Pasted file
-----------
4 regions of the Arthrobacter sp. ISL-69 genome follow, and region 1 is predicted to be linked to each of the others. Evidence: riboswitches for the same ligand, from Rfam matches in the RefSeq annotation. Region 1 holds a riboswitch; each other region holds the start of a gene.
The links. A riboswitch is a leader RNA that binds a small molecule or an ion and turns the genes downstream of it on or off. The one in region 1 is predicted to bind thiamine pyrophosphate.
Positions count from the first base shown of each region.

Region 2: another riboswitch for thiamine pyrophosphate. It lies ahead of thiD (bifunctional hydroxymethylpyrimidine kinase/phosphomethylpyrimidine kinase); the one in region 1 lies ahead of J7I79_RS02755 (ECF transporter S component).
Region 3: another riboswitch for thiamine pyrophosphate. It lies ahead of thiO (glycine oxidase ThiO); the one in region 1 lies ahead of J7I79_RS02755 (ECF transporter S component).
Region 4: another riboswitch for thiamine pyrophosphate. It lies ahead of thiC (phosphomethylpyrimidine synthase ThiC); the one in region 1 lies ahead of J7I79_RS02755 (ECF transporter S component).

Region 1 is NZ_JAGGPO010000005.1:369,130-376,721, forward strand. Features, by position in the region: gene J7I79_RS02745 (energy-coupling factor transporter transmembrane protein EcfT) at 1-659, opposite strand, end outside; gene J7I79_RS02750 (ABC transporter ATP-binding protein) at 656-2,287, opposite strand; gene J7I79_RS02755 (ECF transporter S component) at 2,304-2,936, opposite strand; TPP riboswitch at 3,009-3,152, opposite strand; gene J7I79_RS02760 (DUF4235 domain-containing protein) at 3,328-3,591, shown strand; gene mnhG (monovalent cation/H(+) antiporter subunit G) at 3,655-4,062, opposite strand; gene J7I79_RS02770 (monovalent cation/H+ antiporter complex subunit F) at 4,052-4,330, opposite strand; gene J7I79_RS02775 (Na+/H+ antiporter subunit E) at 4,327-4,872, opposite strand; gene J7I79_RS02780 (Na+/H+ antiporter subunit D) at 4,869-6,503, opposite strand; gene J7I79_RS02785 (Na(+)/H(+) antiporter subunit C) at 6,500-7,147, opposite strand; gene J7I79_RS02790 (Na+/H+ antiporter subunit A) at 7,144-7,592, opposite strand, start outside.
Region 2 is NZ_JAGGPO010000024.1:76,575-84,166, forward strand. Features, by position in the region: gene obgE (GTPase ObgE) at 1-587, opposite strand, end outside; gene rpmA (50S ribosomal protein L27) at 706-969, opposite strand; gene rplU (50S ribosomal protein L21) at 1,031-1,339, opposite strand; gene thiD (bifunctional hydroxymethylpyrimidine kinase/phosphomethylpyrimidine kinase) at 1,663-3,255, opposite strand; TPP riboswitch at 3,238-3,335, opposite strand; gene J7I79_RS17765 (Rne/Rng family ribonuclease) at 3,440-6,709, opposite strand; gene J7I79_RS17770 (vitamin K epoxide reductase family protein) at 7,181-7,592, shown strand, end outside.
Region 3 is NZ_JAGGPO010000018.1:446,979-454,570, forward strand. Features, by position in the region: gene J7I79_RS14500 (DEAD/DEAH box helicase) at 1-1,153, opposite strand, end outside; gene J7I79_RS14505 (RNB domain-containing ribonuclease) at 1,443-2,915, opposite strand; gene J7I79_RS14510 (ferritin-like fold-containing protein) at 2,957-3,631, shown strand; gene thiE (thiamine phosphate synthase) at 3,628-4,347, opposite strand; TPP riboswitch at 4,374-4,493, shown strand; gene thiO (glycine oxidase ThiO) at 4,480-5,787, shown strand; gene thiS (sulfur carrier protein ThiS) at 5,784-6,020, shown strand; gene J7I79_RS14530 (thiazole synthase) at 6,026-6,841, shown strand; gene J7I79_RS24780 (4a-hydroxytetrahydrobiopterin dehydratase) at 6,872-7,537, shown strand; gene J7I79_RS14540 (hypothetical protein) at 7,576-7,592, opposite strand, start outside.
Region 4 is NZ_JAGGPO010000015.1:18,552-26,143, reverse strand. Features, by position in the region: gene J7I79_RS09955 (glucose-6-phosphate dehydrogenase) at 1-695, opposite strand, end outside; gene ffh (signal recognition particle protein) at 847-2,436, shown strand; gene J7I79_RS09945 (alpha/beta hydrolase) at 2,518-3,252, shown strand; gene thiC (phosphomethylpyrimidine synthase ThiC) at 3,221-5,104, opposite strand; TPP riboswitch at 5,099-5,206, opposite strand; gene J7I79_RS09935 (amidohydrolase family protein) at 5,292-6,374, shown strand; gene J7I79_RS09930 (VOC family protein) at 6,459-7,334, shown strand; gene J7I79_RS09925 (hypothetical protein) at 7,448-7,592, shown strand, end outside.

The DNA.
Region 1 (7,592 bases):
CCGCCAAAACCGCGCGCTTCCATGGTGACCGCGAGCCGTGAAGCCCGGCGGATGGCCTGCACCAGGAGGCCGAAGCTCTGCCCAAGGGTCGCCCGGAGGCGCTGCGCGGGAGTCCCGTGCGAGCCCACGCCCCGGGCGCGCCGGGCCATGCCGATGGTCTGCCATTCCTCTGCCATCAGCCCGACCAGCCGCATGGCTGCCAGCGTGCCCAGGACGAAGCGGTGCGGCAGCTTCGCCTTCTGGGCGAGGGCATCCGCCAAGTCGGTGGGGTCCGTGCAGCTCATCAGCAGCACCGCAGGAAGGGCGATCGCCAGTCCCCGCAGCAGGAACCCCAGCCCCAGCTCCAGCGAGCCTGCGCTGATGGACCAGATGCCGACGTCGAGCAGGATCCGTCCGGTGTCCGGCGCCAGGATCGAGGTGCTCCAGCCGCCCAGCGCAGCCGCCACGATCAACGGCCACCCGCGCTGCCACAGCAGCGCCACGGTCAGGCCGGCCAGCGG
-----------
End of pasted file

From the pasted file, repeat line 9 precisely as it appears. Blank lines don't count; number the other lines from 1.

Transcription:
Region 3 is NZ_JAGGPO010000018.1:446,979-454,570, forward strand. Features, by position in the region: gene J7I79_RS14500 (DEAD/DEAH box helicase) at 1-1,153, opposite strand, end outside; gene J7I79_RS14505 (RNB domain-containing ribonuclease) at 1,443-2,915, opposite strand; gene J7I79_RS14510 (ferritin-like fold-containing protein) at 2,957-3,631, shown strand; gene thiE (thiamine phosphate synthase) at 3,628-4,347, opposite strand; TPP riboswitch at 4,374-4,493, shown strand; gene thiO (glycine oxidase ThiO) at 4,480-5,787, shown strand; gene thiS (sulfur carrier protein ThiS) at 5,784-6,020, shown strand; gene J7I79_RS14530 (thiazole synthase) at 6,026-6,841, shown strand; gene J7I79_RS24780 (4a-hydroxytetrahydrobiopterin dehydratase) at 6,872-7,537, shown strand; gene J7I79_RS14540 (hypothetical protein) at 7,576-7,592, opposite strand, start outside.